Dialogue in various formats—bilateral, trilateral, and multilateral—will not eliminate some fundamentally conflicting views and the misalignment of perceived national interests among China, Japan, and the United States, but it can help to reduce the risk and the cost of ill-advised defense investments.
Corruption is a destabilizing force in Tunisia, infecting all levels of its economy, security, and political system.
Russia’s annexation of Crimea and its invasion of eastern Ukraine unified NATO and prompted allies to beef up defenses. But the process of strengthening the alliance’s Eastern flank is far from over.
India needs to craft a more streamlined regulatory system and take other concrete steps to support growth in its domestic biotech sector.
Given the mammoth scale and extraordinary nature of the November 2016 demonetization in India, it is almost an obligation on the government’s part to reap a wider range of economic benefits from it.
China’s rise poses a strategic challenge to India on multiple fronts. The best way for New Delhi to respond is to pursue a deeper partnership with the United States.
Trump could either seek to enhance the United States’ position in the current international order or pursue U.S. interests defined in more narrow, neo-mercantile terms.
More than six years after the revolution that ousted former president Zine el-Abidine Ben Ali, Tunisia’s border regions remain hotbeds of social discontent and agitation.
The ethnic and sectarian power-sharing systems in Lebanon and Iraq are in crisis.
Opponents and skeptics fear that the dynamics surrounding a nuclear ban treaty will distract attention and effort from the nonproliferation regime that has helped prevent nuclear war since 1945, and that has prevented the proliferation of nuclear weapons to more states and to terrorist organizations.
The United States has important but not vital interests in the South Caucasus, which include preserving regional stability; preventing the resumption of frozen conflicts; and supporting democratic change and better governance as well as the international integration of Armenia, Azerbaijan, and Georgia.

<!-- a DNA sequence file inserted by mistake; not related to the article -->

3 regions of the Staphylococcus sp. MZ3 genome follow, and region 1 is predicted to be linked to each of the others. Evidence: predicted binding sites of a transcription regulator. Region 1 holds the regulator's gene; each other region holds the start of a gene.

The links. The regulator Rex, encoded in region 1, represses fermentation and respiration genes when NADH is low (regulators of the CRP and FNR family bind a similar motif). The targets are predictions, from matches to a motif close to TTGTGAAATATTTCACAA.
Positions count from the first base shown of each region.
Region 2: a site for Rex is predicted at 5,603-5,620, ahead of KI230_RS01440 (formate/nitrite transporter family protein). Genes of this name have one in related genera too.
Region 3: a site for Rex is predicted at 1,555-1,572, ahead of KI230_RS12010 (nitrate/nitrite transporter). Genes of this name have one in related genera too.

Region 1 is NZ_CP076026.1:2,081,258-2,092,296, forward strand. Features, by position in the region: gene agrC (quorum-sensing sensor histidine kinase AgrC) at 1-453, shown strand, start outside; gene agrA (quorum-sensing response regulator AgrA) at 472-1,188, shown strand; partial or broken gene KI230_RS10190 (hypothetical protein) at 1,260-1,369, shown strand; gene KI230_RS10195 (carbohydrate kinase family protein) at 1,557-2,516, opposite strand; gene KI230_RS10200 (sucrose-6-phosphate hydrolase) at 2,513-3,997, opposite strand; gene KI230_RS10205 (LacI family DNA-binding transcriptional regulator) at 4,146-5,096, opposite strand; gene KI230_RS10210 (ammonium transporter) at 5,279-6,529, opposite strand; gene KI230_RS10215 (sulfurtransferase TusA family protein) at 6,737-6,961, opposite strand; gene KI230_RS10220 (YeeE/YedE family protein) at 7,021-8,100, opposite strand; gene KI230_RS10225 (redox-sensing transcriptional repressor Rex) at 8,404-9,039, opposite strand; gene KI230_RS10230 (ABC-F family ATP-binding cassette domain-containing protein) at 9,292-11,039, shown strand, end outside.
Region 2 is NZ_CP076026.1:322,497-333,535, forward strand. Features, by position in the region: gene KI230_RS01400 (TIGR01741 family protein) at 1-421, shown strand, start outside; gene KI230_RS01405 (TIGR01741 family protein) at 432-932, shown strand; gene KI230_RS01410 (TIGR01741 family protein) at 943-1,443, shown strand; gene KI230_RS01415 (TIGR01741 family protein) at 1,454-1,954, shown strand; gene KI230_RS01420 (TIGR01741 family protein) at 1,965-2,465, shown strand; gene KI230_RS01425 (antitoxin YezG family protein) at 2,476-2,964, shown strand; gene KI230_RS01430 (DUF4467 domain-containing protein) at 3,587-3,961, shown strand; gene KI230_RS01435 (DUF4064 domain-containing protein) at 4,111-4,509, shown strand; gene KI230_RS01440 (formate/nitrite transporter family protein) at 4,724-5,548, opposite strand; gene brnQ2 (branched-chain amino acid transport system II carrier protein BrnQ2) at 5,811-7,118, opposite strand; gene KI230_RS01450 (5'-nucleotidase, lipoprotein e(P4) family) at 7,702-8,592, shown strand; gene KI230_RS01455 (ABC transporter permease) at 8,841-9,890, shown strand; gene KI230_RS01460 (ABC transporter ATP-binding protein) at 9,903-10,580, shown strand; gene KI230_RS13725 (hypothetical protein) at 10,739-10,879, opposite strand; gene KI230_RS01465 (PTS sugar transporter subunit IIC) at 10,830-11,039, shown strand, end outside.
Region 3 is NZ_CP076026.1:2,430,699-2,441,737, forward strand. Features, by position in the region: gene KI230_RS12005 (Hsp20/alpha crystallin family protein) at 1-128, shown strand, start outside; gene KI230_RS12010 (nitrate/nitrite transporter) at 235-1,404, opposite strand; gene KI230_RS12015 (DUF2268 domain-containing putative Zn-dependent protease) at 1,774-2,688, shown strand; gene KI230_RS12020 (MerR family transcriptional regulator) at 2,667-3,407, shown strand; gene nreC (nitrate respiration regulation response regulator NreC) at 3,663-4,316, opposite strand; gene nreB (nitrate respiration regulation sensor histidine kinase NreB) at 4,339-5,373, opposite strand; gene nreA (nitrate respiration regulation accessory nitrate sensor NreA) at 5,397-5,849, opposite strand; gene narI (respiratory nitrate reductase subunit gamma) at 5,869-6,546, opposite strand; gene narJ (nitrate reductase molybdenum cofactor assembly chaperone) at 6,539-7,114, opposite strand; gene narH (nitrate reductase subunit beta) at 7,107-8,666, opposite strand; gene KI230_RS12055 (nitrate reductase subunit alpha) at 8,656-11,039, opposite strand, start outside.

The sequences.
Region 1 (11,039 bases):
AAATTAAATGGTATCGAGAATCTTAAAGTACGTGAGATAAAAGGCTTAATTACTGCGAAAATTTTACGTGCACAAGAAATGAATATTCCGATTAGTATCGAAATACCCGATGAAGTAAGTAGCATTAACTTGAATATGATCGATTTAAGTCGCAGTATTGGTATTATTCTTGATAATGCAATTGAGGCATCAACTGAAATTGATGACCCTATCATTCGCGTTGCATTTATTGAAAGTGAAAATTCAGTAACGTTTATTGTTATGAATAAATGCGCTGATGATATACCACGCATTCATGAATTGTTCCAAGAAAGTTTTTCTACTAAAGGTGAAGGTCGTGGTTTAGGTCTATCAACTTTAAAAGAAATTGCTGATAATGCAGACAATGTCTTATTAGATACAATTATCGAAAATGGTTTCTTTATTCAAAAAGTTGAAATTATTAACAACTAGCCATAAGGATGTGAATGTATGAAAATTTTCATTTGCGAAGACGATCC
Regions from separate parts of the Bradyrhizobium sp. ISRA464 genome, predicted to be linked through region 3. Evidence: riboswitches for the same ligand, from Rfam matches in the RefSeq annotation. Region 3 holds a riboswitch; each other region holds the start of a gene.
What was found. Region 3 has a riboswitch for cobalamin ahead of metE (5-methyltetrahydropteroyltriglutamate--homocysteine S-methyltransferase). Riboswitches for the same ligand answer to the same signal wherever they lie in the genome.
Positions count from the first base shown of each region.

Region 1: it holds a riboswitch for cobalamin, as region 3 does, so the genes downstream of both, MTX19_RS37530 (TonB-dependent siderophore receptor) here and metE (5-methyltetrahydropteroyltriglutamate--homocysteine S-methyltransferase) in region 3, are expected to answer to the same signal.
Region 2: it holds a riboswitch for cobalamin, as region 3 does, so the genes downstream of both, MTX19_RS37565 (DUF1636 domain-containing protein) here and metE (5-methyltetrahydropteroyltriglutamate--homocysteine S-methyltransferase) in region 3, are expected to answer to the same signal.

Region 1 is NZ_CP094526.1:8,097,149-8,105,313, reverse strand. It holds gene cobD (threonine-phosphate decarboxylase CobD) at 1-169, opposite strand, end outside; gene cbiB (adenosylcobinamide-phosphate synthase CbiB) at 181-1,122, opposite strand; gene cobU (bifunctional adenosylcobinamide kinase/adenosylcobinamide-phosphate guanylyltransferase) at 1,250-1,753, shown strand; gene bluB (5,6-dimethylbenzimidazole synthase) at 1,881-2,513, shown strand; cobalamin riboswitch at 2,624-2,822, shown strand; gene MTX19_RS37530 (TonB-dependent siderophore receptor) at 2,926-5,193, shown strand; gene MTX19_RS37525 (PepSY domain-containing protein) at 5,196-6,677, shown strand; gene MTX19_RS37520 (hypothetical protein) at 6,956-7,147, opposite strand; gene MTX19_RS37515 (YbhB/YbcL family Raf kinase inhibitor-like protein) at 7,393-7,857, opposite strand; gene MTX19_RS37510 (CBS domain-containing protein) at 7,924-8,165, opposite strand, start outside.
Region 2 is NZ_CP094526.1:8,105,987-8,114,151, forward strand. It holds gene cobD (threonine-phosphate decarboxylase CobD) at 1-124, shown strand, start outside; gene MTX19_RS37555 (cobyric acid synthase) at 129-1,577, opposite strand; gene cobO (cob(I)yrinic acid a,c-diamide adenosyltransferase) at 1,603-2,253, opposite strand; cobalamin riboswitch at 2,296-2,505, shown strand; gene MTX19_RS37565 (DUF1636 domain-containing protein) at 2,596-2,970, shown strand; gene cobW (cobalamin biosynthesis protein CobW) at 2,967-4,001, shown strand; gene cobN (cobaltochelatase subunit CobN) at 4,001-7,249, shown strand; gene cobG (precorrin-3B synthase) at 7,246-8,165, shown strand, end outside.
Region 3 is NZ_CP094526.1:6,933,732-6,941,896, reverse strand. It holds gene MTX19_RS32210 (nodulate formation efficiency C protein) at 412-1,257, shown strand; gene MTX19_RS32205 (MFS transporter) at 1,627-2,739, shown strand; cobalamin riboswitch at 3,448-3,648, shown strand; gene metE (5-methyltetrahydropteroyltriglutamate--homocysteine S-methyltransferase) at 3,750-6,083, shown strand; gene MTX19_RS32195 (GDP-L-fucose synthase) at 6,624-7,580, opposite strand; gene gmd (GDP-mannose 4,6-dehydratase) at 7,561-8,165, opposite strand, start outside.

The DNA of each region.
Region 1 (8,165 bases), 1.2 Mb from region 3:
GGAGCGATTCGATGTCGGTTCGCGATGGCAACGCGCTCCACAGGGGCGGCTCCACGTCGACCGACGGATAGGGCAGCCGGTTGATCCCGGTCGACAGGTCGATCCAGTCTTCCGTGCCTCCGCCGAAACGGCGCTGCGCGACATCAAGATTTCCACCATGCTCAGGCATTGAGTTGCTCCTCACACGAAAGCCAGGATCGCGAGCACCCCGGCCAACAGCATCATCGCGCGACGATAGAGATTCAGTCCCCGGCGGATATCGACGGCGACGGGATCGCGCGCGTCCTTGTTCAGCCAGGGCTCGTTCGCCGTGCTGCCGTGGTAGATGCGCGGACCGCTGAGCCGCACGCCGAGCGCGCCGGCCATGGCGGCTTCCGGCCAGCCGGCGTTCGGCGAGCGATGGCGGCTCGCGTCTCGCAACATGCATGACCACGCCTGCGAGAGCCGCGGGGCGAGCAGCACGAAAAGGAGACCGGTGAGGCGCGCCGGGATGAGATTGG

To protect the integrity of the Afghan state, U.S. policy should aim to end the conflict in ways that mitigate the threats of terrorism, instability, and regional conflict.
The official Muslim religious establishments in Arab countries give governments a major role in religious life, but these institutions are rarely mere regime mouthpieces and can be difficult to steer in a particular direction.
Iraq’s Popular Mobilization Forces (PMF) remains divisive, poorly understood, and plagued by internal divisions, as it is both recognized by the state and at the behest of nonstate leadership figures. Key challenges involving the PMF will shape Iraq’s political and security future.
With the decline of party politics in Egypt, social activism offers the greatest hope for pushing back against repression and restoring a degree of pluralism.
In many cases, Egypt’s secular parties have made things worse for themselves in an attempt to survive and improve their standing.
Southern Libya remains a region of endemic instability wracked by communal conflict, a shortage of basic services, rampant smuggling, and fragmented or collapsed institutions.
After 2011, the relationships between the central authorities in Syria, the local intermediaries, and the different localities have played a fundamental role in shaping the outbreak of the conflict.
The security interests of local actors in northeastern Syria and of other regional stakeholders are interwoven in ways that undermine sustainable, responsive governance.
There is no clear, internationally accepted definition of what activities or technologies constitute a nuclear weapons program. This lack of definition encumbers nuclear energy cooperation and complicates peaceful resolution of proliferation disputes.